News coverage of women by the nation’s most prominent news outlets is consistently skin deep and fleeting. The establishment press should stop treating women merely as spectacle, novelty or eye-candy and begin taking women and gender issues seriously.
A new report from the the Human Rights Campaign gives new insight on how media coverage and broader “visibility” can both affect society’s perception of the transgender community as well as transgender individuals.
Pop singer Lizzo is known for spreading body positivity, an important message for girls and women—but body positivity alone cannot solve the problem of racialized misogyny.
Many think of search engines as a public service. They are not. Gender, race and ethnic analysis need to be at the heart of business tools and development of software and digital tools, along with regulation. Simple technical fixes can automate and elevate or surface women’s voices in online conversations, so women’s voices rank with men’s.
“Sadly, the fossils of historic gender segregation and the official exclusion of women from the public square have functioned as the new bones of digital technology and the public conversations they support.”
Nina Menkes’s documentary Brainwashed: Sex-Camera-Power is based on a lecture Menkes, a filmmaker herself, began giving about the representation of women in film. Brainwashed has a clear thesis: The visual language of film (and its “male gaze”) objectifies women characters, a phenomenon that is further linked to employment discrimination and sexual harassment in Hollywood and beyond. (Of course, media studies and gender studies programs have been actively attempting to challenge these long-held patriarchal structures for decades.)
Calls for a cultural shift in figure skating have led to small changes in terminology and costume rules and larger changes that have created a more accepting culture for women and LGBTQ+ skaters.
A case study of Charlie Rose’s explicit actions in the newsroom and the workplace culture that allowed it to go on, is the center of a new teaching module designed to educate aspiring journalists in becoming effective and ethical leaders. It’s part of an effort to create media workplaces free of sexual harassment and employment discrimination.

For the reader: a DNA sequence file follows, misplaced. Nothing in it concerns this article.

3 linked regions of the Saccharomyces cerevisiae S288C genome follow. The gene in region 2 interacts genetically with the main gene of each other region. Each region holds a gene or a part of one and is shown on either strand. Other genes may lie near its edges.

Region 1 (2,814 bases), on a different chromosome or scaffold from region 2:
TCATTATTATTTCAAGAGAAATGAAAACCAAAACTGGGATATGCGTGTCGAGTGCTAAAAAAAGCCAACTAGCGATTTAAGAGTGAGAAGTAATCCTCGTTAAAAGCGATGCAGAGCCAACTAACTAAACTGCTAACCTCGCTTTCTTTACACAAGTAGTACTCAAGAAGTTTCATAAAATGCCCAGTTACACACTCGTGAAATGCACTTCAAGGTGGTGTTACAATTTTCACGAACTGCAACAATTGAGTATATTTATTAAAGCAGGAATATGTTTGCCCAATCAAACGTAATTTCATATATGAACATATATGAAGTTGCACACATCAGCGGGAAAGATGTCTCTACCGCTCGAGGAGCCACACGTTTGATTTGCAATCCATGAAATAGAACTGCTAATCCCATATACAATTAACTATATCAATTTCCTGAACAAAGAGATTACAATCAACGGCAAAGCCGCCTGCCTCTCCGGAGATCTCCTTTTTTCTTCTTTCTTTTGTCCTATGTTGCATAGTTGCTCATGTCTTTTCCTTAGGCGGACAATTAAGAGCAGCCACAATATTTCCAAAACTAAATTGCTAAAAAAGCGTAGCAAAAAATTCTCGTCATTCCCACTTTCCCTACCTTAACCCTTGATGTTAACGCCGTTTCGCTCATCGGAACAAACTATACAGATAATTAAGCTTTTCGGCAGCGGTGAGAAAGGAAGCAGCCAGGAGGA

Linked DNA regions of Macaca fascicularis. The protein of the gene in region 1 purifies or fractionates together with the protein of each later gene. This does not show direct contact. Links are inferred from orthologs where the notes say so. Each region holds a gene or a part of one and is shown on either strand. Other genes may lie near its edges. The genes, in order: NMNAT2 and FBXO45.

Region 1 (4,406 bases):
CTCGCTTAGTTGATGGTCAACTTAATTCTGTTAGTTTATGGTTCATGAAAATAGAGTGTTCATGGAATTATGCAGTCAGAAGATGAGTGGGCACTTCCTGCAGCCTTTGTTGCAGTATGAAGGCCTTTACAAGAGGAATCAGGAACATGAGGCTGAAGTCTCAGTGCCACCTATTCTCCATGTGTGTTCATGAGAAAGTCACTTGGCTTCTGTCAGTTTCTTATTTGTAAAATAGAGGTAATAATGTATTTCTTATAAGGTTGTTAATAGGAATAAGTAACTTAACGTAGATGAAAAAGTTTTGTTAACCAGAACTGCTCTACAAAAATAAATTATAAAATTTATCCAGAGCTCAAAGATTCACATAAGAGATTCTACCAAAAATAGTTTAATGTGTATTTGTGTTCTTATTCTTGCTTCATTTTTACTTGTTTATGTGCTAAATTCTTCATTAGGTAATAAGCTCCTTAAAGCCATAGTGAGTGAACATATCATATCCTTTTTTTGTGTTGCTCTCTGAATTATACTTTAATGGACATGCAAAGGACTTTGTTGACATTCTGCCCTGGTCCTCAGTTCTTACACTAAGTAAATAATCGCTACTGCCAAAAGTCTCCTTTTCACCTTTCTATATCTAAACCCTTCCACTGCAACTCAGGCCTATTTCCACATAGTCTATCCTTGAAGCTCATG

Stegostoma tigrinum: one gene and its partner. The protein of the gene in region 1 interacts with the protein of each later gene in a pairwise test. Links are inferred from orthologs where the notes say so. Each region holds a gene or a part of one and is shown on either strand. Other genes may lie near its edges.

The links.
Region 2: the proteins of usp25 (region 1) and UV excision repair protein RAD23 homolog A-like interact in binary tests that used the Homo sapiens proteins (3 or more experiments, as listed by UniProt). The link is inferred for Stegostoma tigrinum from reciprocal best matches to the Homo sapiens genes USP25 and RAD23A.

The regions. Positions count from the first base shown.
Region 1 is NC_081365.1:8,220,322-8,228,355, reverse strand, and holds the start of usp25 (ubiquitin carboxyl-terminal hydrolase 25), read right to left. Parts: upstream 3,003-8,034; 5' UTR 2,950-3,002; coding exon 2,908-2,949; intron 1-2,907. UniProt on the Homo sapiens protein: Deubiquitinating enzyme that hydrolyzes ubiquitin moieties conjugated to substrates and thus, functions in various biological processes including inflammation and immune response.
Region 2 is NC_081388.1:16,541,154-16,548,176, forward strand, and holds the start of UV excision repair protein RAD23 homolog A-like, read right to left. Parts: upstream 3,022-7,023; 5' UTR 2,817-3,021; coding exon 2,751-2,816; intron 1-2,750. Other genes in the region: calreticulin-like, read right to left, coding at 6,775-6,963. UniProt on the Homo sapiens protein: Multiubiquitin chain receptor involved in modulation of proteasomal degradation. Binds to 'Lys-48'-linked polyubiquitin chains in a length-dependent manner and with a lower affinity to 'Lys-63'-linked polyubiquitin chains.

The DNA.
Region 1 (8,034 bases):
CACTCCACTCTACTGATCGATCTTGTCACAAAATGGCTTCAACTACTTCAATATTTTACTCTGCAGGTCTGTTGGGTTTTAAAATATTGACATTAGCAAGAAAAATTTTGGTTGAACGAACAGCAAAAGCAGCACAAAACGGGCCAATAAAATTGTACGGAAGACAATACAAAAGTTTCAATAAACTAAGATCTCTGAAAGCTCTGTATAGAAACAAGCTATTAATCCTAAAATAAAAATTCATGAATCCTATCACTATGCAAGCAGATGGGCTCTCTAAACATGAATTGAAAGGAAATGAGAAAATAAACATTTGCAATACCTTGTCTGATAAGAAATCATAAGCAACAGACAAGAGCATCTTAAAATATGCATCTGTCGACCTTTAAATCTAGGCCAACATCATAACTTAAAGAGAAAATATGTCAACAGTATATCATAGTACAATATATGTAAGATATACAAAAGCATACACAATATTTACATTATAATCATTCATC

Journalists who covered the story and individuals directly impacted by Rose’s behavior were interviewed to inform the study. Throughout the course, students are provided with knowledge of the legal tools they can use to fight sexual harassment, as they are often asked to wrestle with these issues and consider what they might have done in such a situation.
Activist Jex Blackmore took an abortion pill live on Fox News. Ms. spoke with Blackmore about activism, art and direct action.
“People really believe it should be hard to find out about abortion. It should be difficult to make the decision. And for those reasons, I think it was absolutely the right way to go because that kind of narrative does nobody any good.”
In every issue of Ms., we track research on our progress in the fight for equality, catalogue can’t-miss quotes from feminist voices and keep tabs on the feminist movement’s many milestones. We’re Keeping Score online, too—in in this biweekly round-up.
This week: Senate fails to pass landmark voting rights legislation; the 49th (and last?) anniversary of Roe v. Wade; OPM raises minimum wage for federal employees to $15 per hour; Minneapolis City Council elects Andrea Jenkins as its first Black, transgender woman president; D.C. mothers eligible for $900 in monthly assistance; Michaela Jaé Rodriguez is first transgender actor to win a Golden Globe; women patients see significantly better outcomes with female surgeons; and more.
Blackfishing, as generally defined online, is a term that refers to a non-Black person’s manipulation of Black aesthetics for the purpose of attaining social capital or monetary benefit. What kind of representations are these artists attempting to convey through the manipulation of such aesthetics?